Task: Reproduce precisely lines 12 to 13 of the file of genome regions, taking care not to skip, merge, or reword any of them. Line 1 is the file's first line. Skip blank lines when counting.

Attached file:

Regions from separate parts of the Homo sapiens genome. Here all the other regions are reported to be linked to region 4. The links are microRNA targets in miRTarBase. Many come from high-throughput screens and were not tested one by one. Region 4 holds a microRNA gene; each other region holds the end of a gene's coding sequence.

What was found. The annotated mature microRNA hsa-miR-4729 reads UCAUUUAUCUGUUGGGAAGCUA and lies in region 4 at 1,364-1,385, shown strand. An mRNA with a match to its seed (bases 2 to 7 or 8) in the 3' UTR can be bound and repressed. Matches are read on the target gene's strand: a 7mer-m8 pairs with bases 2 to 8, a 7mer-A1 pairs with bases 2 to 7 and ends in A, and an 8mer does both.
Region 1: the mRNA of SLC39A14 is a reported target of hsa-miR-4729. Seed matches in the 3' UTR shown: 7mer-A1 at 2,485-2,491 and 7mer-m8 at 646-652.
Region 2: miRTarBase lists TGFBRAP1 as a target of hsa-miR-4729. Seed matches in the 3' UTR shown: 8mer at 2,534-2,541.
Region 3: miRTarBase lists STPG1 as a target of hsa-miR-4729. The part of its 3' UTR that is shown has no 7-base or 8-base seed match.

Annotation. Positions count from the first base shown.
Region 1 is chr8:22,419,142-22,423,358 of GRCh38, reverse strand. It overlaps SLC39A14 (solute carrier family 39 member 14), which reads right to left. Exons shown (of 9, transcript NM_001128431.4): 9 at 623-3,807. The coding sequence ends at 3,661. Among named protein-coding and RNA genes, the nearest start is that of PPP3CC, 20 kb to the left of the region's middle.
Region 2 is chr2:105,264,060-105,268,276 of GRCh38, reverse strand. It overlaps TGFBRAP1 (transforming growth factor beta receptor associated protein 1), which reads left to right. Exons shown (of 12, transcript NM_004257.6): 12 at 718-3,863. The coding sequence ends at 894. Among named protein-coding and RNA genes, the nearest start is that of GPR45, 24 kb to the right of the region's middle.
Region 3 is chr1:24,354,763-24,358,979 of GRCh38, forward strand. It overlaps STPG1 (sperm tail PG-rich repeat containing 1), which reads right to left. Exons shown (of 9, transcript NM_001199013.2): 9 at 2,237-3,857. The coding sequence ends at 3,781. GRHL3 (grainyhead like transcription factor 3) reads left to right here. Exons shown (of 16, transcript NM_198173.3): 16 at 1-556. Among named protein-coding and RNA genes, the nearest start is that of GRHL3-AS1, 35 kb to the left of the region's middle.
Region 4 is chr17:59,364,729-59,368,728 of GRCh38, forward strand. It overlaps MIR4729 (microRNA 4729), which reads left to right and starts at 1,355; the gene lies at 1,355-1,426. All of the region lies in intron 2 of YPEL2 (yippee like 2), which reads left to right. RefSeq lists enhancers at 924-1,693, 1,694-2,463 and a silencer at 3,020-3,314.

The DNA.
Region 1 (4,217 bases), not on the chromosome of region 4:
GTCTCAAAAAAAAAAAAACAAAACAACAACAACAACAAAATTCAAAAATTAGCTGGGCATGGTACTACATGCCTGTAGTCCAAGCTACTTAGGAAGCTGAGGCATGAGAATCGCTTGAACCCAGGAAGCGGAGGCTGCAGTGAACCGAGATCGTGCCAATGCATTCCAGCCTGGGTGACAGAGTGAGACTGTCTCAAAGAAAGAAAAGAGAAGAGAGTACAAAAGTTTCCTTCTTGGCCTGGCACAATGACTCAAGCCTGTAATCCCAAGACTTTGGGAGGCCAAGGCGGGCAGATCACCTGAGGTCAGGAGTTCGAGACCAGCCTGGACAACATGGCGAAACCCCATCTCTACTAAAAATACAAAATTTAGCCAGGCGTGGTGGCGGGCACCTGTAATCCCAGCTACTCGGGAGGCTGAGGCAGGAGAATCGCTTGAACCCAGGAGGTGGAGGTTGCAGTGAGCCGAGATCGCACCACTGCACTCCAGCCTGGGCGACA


Region 1 (4,217 bases), not on the chromosome of region 4:
GTCTCAAAAAAAAAAAAACAAAACAACAACAACAACAAAATTCAAAAATTAGCTGGGCATGGTACTACATGCCTGTAGTCCAAGCTACTTAGGAAGCTGAGGCATGAGAATCGCTTGAACCCAGGAAGCGGAGGCTGCAGTGAACCGAGATCGTGCCAATGCATTCCAGCCTGGGTGACAGAGTGAGACTGTCTCAAAGAAAGAAAAGAGAAGAGAGTACAAAAGTTTCCTTCTTGGCCTGGCACAATGACTCAAGCCTGTAATCCCAAGACTTTGGGAGGCCAAGGCGGGCAGATCACCTGAGGTCAGGAGTTCGAGACCAGCCTGGACAACATGGCGAAACCCCATCTCTACTAAAAATACAAAATTTAGCCAGGCGTGGTGGCGGGCACCTGTAATCCCAGCTACTCGGGAGGCTGAGGCAGGAGAATCGCTTGAACCCAGGAGGTGGAGGTTGCAGTGAGCCGAGATCGCACCACTGCACTCCAGCCTGGGCGACA